Department of Computer Science
CS308: Data Structures (Spring 2003)
Meets: TR 1:00 - 2:15 pm (SEM 234)
Dr. George Bebis
- Office : 235 SEM
- Office Hours: TR noon-1:00 pm and by appointment
Teaching Assistant:Aglika Gyaourova
N. Dale C++ Plus Data Structures Jones and Bartlett Publishers, 2nd edition, 2001.
- E-mail: firstname.lastname@example.org
- Office: SEM 255A (room #5)
- Office Hours: MF: 3:00pm - 5:00pm, TW: 2:30pm - 5:30pm
- A. Ford and T. Teorey, Practical Debugging in C++, Prentice Hall, 2002.
- W. Ford and W. Topp, Data Structures with C++, Prentice Hall, 1996.
- R. Kruse and A. Ryba Data Structures and Program Design in C++ ,
Prentice Hall, 1999.
- M. Main and W. Savitch Data Structures and Other Objects Using C++., Addison-Wesley, 1997
Makefiles and Debugging
Other Useful Information
The purpose of this course is to introduce you to the exciting world of data
structures, an issue central to the art of computer programming. At the end
of the course you will be equipped with the tools of data organization to
enable you to write simple, clear, and efficient programs. The course will
be structured around a comprehensive set of computer assignments to enable
you to get hands on experience. Our programming language of choice will be C++.
Course Outline (tentative)
- Software Engineering Principles (Chapter 1)
- C++ Review
- Stack and Queue
- Unsorted and Sorted Lists
- Linked Structures
- Lists Plus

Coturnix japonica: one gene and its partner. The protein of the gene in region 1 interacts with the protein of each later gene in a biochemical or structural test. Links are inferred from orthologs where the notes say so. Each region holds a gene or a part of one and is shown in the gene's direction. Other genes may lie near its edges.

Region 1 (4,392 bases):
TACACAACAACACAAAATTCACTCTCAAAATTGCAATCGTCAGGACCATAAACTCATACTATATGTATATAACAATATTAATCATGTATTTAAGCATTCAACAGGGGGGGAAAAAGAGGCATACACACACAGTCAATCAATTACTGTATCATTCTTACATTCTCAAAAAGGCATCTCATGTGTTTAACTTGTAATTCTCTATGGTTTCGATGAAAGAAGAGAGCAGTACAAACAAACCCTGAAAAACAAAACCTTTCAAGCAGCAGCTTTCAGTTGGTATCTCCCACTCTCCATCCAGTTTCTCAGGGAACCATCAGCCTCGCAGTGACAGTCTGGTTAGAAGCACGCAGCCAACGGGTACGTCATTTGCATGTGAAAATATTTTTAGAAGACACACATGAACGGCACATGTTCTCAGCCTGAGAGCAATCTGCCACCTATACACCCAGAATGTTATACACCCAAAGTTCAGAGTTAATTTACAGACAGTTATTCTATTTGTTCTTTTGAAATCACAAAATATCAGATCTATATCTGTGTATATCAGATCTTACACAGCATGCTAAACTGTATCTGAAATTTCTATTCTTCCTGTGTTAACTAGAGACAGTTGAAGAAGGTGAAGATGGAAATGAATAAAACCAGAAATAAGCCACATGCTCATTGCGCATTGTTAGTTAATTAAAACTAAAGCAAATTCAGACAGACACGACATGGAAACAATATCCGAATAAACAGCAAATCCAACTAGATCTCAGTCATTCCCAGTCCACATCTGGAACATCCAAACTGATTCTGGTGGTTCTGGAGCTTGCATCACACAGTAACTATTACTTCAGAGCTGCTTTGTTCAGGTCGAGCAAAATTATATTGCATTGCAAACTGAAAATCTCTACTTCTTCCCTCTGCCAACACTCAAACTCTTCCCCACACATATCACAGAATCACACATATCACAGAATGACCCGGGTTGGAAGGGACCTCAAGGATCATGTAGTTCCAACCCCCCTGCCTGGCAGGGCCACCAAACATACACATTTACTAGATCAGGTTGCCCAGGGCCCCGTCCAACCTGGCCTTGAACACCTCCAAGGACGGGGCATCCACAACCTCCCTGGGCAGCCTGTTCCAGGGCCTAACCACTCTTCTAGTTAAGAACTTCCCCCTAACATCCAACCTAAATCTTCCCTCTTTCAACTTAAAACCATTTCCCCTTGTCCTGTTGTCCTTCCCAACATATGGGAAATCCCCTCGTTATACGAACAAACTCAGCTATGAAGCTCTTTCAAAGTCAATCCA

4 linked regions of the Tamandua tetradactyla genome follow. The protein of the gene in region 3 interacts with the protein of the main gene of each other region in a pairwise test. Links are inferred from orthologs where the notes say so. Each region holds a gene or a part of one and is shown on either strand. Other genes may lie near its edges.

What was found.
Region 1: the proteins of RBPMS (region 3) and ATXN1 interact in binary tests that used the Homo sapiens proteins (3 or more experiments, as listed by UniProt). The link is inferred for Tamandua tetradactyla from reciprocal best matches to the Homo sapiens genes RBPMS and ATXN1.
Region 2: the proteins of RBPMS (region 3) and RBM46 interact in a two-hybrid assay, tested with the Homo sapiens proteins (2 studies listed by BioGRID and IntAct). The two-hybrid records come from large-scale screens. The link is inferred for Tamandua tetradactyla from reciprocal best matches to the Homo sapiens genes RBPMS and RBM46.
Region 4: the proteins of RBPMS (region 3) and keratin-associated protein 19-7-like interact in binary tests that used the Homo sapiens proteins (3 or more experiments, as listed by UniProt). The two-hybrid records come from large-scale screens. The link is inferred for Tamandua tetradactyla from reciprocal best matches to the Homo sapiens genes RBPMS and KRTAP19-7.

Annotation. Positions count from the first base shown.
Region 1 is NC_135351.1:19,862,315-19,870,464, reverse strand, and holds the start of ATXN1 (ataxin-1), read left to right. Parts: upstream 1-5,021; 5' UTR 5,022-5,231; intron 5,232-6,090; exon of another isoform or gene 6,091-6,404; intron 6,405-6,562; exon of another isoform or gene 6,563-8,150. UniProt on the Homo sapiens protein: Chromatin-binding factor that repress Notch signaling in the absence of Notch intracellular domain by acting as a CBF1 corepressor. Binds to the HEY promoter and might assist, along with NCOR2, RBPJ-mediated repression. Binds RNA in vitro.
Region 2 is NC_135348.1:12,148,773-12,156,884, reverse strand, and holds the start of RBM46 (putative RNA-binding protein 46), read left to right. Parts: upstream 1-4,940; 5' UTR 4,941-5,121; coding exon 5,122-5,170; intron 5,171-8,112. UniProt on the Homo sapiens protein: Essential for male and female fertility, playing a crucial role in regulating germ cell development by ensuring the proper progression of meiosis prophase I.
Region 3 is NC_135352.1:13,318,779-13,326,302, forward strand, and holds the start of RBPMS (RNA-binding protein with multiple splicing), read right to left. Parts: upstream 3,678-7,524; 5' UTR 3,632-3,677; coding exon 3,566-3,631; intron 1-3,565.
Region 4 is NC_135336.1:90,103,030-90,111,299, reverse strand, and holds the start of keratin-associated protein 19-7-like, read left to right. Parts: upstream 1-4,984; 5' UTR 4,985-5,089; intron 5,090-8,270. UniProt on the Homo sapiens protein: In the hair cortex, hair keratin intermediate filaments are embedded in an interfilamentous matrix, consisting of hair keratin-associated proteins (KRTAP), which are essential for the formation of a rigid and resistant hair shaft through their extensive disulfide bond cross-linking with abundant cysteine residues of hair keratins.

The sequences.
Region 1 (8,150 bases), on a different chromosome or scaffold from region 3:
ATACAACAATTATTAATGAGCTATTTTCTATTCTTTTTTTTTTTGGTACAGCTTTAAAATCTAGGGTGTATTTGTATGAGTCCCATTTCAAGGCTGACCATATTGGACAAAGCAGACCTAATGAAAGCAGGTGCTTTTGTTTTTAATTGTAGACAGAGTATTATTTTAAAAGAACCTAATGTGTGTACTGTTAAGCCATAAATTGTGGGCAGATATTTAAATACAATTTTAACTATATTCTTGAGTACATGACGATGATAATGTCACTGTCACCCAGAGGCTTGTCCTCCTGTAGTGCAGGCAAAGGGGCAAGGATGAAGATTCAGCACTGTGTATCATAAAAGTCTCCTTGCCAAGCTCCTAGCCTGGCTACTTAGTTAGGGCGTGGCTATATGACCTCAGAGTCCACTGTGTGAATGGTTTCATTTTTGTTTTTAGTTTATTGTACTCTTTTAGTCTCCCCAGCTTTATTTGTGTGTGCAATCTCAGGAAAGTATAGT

- Binary Search Tree
- Trees Plus
- Sorting and Searching (if time permits)
Exams and Assignments
There will be one midterm exam and a final. The material covered by the exams
will be drawn from the lectures and from the homework. Both exams will be
closed books, closed notes. Moreover, there will be 5-6 short quizzes in class
(they will be announced at least one class period in advance). Homework
problems will be assigned but will not be collected
for grading. Also, there will be 4-5 programming assignments. The goal of the
assignments is to provide you with hands-on experience with handling various
kind of data structures. In the lectures, you will be introduced to data
structures at an abstract level and in the assignments you will write
code to implement and use these data structures. The set of tasks
chosen for your assignments all relate to images (check the web page
of the course for more information on how to read, write, and display images).
You will design algorithms to perform simple image processing tasks using data
structures such as arrays, stacks, queues, trees, and hash tables. These
exercises are not only important from a grading standpoint but also are
crucial learning tools.
You will use your Linux accounts to do the assignments. The Engineering
Lab contains a number of PCs to host your assignments and is a good
place to do your work. You can, of course, remote log in to any of the
PCs. The assignments are to be completed in groups of 2-3, however,
all the members of the team is expected to fully understand the structure of
the code and the implemented algorithms. Discussion of the programming
assignments is allowed and encouraged. However, each team is expected to do
its own work.
Ghostview(software for viewing postscript files)
Sample Midterm Exam
Mideterm/Final Exam Guide
Department of Computer Science, University of Nevada, Reno, NV 89557
Page created and maintained by:
Dr. George Bebis